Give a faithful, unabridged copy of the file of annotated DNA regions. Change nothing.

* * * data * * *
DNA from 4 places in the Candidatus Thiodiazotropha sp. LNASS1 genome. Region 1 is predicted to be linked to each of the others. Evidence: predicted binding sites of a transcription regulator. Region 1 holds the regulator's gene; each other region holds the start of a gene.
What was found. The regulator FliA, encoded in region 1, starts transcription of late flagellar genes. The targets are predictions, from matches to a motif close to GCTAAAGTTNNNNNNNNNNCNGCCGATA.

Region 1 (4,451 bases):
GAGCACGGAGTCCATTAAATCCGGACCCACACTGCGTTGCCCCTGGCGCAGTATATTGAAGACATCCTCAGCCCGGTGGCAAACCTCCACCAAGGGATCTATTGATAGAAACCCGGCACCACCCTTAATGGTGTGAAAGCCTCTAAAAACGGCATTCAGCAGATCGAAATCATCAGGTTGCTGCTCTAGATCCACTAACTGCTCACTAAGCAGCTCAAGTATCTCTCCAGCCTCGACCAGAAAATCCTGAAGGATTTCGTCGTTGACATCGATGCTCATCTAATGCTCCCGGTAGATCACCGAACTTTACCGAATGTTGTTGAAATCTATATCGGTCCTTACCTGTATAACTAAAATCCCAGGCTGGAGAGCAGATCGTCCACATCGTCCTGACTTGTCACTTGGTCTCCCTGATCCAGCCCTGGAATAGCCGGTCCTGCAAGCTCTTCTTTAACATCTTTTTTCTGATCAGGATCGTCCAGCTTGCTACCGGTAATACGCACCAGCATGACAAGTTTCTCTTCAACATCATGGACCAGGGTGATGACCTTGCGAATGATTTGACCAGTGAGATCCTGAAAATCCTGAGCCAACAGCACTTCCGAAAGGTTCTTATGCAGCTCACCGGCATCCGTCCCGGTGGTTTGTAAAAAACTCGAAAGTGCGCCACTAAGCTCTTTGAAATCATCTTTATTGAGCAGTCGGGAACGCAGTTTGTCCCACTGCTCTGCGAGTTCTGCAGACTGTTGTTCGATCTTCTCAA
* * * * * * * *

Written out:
DNA from 4 places in the Candidatus Thiodiazotropha sp. LNASS1 genome. Region 1 is predicted to be linked to each of the others. Evidence: predicted binding sites of a transcription regulator. Region 1 holds the regulator's gene; each other region holds the start of a gene.
What was found. The regulator FliA, encoded in region 1, starts transcription of late flagellar genes. The targets are predictions, from matches to a motif close to GCTAAAGTTNNNNNNNNNNCNGCCGATA.

Region 1 (4,451 bases):
GAGCACGGAGTCCATTAAATCCGGACCCACACTGCGTTGCCCCTGGCGCAGTATATTGAAGACATCCTCAGCCCGGTGGCAAACCTCCACCAAGGGATCTATTGATAGAAACCCGGCACCACCCTTAATGGTGTGAAAGCCTCTAAAAACGGCATTCAGCAGATCGAAATCATCAGGTTGCTGCTCTAGATCCACTAACTGCTCACTAAGCAGCTCAAGTATCTCTCCAGCCTCGACCAGAAAATCCTGAAGGATTTCGTCGTTGACATCGATGCTCATCTAATGCTCCCGGTAGATCACCGAACTTTACCGAATGTTGTTGAAATCTATATCGGTCCTTACCTGTATAACTAAAATCCCAGGCTGGAGAGCAGATCGTCCACATCGTCCTGACTTGTCACTTGGTCTCCCTGATCCAGCCCTGGAATAGCCGGTCCTGCAAGCTCTTCTTTAACATCTTTTTTCTGATCAGGATCGTCCAGCTTGCTACCGGTAATACGCACCAGCATGACAAGTTTCTCTTCAACATCATGGACCAGGGTGATGACCTTGCGAATGATTTGACCAGTGAGATCCTGAAAATCCTGAGCCAACAGCACTTCCGAAAGGTTCTTATGCAGCTCACCGGCATCCGTCCCGGTGGTTTGTAAAAAACTCGAAAGTGCGCCACTAAGCTCTTTGAAATCATCTTTATTGAGCAGTCGGGAACGCAGTTTGTCCCACTGCTCTGCGAGTTCTGCAGACTGTTGTTCGATCTTCTCAA